We celebrate Italian-American heritage in October to coincide with Columbus Day. The date of his landfall in the Americas has been observed since at least the 150th anniversary, and has been a fixed date in the federal calendar since 1971. While recent proclamations tend to focus not on Christopher Columbus* but on more contemporary Italians and Italian-Americans who have shaped our nation, I would like to look at our immigrant heritage
* A exception can be found on this site, on the festivities put on by their committee in Boston on 1 October; they recognize the ambivalence around certain unnamed figures and ask for “people of goodwill” to participate in “vigorous debate” on their legacies. The Italian Heritage and Culture Committee of New York supports the same mission in that city, this year focusing the month’s observance on women, and other celebrations are planned in San Francisco and Los Angeles.
As organization president Basil M. Russo suggested two years ago in addressing the Italian Sons and Daughters of America, we as Italian-Americans should consider the stories of how we arrived and helped build the country we call our home. Even more urgently, as President Barack Obama asked us to do in his 2010 address, we ought to compare our ancestor’s trials with those of today’s immigrants.
When you learn about the hurdles that today’s immigrants face in coming here, ask yourself: How would I feel if the story of my family was like the stories on the news right now?
My Italian ancestors came during the Great Migration, around 1900, joining the United States in time to reap the benefits of the Roaring Twenties. Not that they were unaffected by immigration restrictions, as few as there were in those years. My twice great grandfather, who was blind, was not permitted to enter the country. His widow, had she not had a male relative willing to support her, would also been barred from entering the United States.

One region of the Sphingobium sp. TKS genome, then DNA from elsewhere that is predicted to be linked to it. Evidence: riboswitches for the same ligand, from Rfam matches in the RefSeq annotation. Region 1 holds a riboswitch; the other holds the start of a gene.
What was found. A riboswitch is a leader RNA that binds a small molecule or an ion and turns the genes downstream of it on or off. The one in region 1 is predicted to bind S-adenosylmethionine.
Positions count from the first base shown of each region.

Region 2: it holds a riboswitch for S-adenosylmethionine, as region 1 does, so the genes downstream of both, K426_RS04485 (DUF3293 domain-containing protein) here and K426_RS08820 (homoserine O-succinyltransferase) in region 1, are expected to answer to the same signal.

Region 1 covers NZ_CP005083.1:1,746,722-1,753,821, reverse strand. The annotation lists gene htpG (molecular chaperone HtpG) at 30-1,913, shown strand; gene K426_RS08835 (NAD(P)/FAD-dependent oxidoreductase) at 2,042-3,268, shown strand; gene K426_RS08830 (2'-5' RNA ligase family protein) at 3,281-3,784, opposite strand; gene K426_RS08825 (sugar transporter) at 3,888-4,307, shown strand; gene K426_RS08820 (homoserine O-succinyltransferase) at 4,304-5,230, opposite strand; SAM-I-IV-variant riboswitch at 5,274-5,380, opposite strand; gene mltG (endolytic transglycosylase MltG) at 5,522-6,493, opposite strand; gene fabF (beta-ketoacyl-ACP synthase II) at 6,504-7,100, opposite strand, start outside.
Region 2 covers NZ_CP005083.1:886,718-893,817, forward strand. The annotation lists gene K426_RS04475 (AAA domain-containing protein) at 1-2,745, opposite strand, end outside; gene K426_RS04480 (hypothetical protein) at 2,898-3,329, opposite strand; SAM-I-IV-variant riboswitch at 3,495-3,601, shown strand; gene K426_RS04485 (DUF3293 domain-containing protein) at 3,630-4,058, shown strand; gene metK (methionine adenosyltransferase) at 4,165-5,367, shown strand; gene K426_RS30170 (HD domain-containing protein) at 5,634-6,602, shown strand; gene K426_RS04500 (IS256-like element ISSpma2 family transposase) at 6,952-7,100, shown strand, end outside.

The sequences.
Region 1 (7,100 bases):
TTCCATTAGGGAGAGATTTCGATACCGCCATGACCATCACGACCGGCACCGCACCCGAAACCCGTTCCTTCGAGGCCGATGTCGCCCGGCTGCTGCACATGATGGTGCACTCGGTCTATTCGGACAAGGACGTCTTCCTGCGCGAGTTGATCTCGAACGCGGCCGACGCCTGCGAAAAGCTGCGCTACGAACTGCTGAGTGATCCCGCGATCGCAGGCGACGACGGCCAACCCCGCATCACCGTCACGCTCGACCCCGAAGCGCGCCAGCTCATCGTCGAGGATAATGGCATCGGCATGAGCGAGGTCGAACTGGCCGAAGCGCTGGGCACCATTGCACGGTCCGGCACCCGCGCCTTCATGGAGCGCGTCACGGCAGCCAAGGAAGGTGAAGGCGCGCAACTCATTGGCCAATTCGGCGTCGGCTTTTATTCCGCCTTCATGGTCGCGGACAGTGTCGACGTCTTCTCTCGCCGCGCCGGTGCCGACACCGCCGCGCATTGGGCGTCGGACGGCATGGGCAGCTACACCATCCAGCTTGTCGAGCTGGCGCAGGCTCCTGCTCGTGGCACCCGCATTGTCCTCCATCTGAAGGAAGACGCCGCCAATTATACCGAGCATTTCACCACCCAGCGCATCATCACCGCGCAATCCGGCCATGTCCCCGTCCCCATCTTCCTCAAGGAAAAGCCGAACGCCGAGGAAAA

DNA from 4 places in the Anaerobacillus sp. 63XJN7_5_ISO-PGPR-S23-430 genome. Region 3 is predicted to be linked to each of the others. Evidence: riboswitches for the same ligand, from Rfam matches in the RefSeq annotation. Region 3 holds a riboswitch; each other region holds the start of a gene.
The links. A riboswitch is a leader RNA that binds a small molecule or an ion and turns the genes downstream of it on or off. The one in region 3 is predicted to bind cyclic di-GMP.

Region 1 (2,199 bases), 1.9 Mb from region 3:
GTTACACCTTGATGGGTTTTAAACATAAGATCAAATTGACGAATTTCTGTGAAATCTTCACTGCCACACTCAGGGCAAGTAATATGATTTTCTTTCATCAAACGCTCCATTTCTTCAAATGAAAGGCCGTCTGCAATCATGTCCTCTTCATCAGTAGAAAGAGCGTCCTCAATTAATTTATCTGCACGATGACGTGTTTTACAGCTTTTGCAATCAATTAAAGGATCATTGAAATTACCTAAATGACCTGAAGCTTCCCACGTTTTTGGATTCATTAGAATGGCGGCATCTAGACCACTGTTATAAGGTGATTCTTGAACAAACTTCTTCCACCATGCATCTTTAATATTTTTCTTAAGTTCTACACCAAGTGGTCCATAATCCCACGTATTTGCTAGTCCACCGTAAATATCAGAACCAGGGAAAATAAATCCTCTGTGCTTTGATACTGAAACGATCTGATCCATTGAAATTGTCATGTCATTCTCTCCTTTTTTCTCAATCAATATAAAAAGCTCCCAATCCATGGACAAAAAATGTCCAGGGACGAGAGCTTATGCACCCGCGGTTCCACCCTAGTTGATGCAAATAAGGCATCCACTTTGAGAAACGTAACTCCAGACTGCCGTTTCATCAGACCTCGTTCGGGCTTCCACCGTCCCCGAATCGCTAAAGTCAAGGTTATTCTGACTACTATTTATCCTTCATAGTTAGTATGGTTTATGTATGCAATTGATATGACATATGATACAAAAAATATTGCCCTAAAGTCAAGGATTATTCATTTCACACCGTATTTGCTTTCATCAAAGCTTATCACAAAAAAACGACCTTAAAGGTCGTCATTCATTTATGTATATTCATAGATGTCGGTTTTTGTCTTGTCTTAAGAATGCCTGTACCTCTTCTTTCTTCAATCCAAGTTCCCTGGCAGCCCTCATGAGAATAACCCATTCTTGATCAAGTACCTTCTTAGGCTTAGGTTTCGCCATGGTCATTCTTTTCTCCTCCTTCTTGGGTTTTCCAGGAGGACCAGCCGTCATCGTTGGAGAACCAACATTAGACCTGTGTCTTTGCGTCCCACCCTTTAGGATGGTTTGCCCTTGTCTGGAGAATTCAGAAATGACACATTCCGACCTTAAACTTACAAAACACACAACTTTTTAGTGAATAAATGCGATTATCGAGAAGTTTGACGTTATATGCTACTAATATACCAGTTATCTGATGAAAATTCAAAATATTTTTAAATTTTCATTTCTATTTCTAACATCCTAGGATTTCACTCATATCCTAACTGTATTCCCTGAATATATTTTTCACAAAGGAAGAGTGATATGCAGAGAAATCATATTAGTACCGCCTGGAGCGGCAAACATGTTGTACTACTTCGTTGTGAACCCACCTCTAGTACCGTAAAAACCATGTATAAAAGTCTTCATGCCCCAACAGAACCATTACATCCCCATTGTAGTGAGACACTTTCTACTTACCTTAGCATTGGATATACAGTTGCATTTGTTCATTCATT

But neither was my twice great grandmother subject to being deported for a misdemeanor, or her children taken from her and locked in cages like animals. She’d made it to the United States and the worst was behind her. That wouldn’t be true, if she came today, from a country that many Americans regard with the same contempt as we once viewed Sicily.
Since we, immigrants and their descendants, are part of what makes America great, let us ask ourselves: how can we ensure the promise of America’s greatness in the future? Do we want to preserve the prejudice that greeted our ancestors, or the opportunities they found here, for future generations?
And what stories do we want to tell about our family’s struggles and achievements? Stereotypes about Italian-American gangsters and roughnecks abound. So do the tired hagiographies in which our ancestors “worked hard, and pulled themselves up by their bootstraps.” The real history of our families—and this country—is more complicated. Future generations deserve to know as much of the truth as we can tell.
Featured image: The author’s twice-great grandmother, Angela Grizzaffi, and two of her daughters